The Flavours of Ethical AI in Asia

The potential harm associated with AI has spurred global discussions among policy-makers in recent years regarding the need to regulate and ‘guide’ AI development. Whilst the EU has officially published its plans to regulate AI last month, across Asia-Pacific, AI regulation is still in its early stages. So far, most of the region’s efforts have been focused on the development of national and sector level principles to guide and support the growth of an ethical AI industry.
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Renuka Rajaratnam
Senior Policy Manager,
Asia & US
Xiaomeng Lu
Senior Policy Manager,
Asia & US

“AI can do much good, including by making products and processes safer, it can also do harm.” – EU Commission.

The potential harm associated with AI has spurred global discussions among policy-makers in recent years regarding the need to regulate and ‘guide’ AI development. Whilst the EU has officially published its plans to regulate AI last month, across Asia-Pacific, AI regulation is still in its early stages. So far, most of the region’s efforts have been focused on the development of national and sector level principles to guide and support the growth of an ethical AI industry.

The ethical AI principles documents released by the governments in Asia are truly emblematic of each country’s cultural, economic, and political identity. National values and ambitions are clearly visible beyond the foundational AI principles of human-centric, fairness, transparency and explainability, accountability, and privacy and security.

Singapore’s pragmatic and market-oriented model AI governance framework achieves the bare minimum in terms of ethical principles and instead is ripe with implementation guidelines and industry best practice. Singapore and Hong Kong, in line with their reputations as global financial hubs, have developed additional ethical AI guidelines for the financial sector.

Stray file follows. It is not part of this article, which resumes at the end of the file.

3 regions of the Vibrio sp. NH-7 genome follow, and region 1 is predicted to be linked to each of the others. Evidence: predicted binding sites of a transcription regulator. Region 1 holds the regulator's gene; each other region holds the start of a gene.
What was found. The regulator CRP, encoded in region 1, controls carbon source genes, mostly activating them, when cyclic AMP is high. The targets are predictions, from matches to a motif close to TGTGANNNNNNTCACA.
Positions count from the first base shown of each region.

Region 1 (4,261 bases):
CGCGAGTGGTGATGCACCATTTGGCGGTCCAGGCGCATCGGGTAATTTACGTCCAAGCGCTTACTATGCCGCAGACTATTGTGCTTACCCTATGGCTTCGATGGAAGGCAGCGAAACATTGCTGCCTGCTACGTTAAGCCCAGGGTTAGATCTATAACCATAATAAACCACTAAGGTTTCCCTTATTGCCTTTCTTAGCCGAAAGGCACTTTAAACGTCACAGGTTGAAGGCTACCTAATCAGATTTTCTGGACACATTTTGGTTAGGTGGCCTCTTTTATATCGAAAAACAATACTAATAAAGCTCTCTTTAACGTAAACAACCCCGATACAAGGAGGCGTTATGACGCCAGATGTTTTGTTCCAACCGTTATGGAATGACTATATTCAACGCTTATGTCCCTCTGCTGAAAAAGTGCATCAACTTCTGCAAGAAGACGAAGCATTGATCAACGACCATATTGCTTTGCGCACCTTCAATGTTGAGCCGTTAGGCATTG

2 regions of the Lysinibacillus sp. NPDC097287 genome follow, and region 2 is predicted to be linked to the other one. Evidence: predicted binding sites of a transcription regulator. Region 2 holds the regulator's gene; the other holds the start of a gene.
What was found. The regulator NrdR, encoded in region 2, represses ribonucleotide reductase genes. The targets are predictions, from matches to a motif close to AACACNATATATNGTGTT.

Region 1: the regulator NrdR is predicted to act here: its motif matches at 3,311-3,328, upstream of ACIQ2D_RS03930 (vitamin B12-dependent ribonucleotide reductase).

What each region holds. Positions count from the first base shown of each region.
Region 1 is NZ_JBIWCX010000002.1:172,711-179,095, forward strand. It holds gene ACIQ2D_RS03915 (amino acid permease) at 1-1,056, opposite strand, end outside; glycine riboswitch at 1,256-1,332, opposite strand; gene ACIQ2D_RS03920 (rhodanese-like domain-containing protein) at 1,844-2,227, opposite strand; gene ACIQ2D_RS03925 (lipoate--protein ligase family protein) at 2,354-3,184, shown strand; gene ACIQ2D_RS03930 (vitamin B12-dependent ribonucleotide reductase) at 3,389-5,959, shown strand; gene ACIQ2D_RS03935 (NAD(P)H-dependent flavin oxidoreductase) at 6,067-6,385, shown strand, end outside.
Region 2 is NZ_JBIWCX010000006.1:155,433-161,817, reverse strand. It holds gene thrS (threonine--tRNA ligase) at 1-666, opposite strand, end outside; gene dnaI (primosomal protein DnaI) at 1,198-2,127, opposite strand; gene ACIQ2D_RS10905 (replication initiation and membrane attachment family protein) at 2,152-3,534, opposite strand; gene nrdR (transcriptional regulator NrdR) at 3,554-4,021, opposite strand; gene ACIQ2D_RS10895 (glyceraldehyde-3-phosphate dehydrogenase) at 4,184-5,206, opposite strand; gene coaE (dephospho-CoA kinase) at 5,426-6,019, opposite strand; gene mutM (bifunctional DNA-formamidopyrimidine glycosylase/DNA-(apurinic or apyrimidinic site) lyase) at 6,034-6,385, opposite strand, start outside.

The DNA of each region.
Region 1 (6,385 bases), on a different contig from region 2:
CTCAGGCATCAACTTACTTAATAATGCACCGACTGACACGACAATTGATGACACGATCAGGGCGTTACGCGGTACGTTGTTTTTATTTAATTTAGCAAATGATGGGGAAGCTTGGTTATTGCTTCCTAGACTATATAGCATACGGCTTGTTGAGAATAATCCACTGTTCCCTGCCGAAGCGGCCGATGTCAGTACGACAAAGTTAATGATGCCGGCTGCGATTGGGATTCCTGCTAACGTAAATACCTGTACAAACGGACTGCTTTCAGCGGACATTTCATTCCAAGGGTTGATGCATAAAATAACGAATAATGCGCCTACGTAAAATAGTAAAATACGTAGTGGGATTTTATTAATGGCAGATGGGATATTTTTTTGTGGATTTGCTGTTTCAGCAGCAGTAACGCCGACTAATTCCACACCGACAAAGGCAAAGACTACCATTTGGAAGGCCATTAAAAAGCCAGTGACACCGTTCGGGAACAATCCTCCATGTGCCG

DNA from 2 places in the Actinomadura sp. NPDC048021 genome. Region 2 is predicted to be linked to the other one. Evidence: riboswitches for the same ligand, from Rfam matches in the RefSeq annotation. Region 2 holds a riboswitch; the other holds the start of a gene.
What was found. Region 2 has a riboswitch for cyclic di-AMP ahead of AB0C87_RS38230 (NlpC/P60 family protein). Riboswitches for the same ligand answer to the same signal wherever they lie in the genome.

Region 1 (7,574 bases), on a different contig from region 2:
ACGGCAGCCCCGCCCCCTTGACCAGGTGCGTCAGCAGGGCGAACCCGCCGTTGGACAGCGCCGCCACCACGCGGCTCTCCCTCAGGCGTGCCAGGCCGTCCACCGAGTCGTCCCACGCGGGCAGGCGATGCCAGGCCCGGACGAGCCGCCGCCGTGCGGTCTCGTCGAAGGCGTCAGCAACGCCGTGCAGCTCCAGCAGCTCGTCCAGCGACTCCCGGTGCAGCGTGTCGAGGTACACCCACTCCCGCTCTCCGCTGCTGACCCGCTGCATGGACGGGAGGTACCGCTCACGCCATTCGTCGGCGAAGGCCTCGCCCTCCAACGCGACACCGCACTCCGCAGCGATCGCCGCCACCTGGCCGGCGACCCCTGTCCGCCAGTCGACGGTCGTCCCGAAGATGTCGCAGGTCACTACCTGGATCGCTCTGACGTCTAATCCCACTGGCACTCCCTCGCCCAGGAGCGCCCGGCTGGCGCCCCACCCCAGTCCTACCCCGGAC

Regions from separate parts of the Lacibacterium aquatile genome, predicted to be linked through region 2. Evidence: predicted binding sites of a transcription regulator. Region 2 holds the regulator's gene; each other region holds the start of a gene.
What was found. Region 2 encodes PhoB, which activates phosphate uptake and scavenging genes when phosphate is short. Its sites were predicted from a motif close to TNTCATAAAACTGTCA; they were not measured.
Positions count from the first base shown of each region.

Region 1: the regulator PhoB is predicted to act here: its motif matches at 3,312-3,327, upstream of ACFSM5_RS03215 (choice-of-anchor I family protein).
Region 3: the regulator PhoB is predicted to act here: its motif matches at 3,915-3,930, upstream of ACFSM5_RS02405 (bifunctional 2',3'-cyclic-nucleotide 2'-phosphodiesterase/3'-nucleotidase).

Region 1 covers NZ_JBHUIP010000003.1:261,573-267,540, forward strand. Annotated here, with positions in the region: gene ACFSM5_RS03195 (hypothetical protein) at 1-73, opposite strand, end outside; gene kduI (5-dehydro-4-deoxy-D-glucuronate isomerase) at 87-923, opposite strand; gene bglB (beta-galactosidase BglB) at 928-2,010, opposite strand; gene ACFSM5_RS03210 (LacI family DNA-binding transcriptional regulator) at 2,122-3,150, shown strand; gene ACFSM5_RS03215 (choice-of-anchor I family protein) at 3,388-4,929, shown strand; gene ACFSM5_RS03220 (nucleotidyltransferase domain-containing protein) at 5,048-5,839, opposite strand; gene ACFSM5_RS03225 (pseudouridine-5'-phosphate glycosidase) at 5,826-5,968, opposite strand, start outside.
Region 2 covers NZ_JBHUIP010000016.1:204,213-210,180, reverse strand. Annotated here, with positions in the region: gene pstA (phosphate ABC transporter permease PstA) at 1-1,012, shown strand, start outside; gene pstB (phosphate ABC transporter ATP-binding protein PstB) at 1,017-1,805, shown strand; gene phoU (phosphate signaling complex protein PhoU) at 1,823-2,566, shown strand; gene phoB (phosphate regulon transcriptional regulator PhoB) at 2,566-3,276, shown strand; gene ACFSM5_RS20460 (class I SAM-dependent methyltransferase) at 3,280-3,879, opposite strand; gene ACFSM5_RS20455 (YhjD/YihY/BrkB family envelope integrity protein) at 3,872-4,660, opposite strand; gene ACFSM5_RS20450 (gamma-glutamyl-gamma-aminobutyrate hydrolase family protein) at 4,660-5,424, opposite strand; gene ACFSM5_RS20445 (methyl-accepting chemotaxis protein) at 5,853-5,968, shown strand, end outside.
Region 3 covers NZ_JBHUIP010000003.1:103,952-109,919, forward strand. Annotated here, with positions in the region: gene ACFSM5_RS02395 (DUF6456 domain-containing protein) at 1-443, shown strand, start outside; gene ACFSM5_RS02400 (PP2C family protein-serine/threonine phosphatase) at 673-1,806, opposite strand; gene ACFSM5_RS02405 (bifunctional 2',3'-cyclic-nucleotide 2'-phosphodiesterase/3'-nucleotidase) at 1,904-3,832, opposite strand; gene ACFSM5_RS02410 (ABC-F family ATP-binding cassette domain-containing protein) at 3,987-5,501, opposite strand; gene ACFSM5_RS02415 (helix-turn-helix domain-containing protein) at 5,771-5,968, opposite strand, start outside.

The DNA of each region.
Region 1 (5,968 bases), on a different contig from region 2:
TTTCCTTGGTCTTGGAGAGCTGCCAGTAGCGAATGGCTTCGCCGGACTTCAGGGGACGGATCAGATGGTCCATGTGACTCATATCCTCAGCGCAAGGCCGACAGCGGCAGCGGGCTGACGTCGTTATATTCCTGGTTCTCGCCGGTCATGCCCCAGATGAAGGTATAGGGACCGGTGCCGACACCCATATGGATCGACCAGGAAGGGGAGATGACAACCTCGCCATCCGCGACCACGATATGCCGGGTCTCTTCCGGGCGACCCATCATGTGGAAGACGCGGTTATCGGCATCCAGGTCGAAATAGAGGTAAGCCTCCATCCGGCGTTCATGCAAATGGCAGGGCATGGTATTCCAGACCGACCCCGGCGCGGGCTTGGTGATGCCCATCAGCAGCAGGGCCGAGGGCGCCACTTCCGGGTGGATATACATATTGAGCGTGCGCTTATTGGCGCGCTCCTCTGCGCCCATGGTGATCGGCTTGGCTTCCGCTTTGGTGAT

Focused on ensuring consumer, environmental and national security, Australia’s AI Ethics Principles include values such as ‘human, social and environmental well-being’, as well as ‘contestability’. Contestability recommends putting processes in place to enable society and consumers to challenge the use or output of an AI system. The spirit of contestability is also found in parallel regulatory developments such as the Consumer Data Right, the 2019 inquiry into digital platforms, and the Human Rights Commission’s discussions on technology’s impact on basic rights.

In line with their Society 5.0 vision, Japan’s social principles of AI were developed to address the country’s socio-economic problems and provide the basis for an ‘AI-ready society’. Economic problems include the declining birth rate and aging population, labour shortages, depopulation, and increased fiscal expenditure.

China’s national AI Governance Principle, developed through a government-led public private partnership process, reflects its authoritarian political system. The drafting committee took a top-down approach in developing the principals, which address eight areas such as security and controllability, privacy, inclusiveness, fairness and justice, and open cooperation.

In a region characterised by a variety of cultural norms, policy priorities, and political dispositions, the first instalment of AI policies and ethical principles in Asia foreshadow eventual asymmetries in the emerging AI regulatory landscape. National values and norms will especially influence to what extent APAC policy-makers put in place critical AI rules around intellectual property rights, liability, and human safety.

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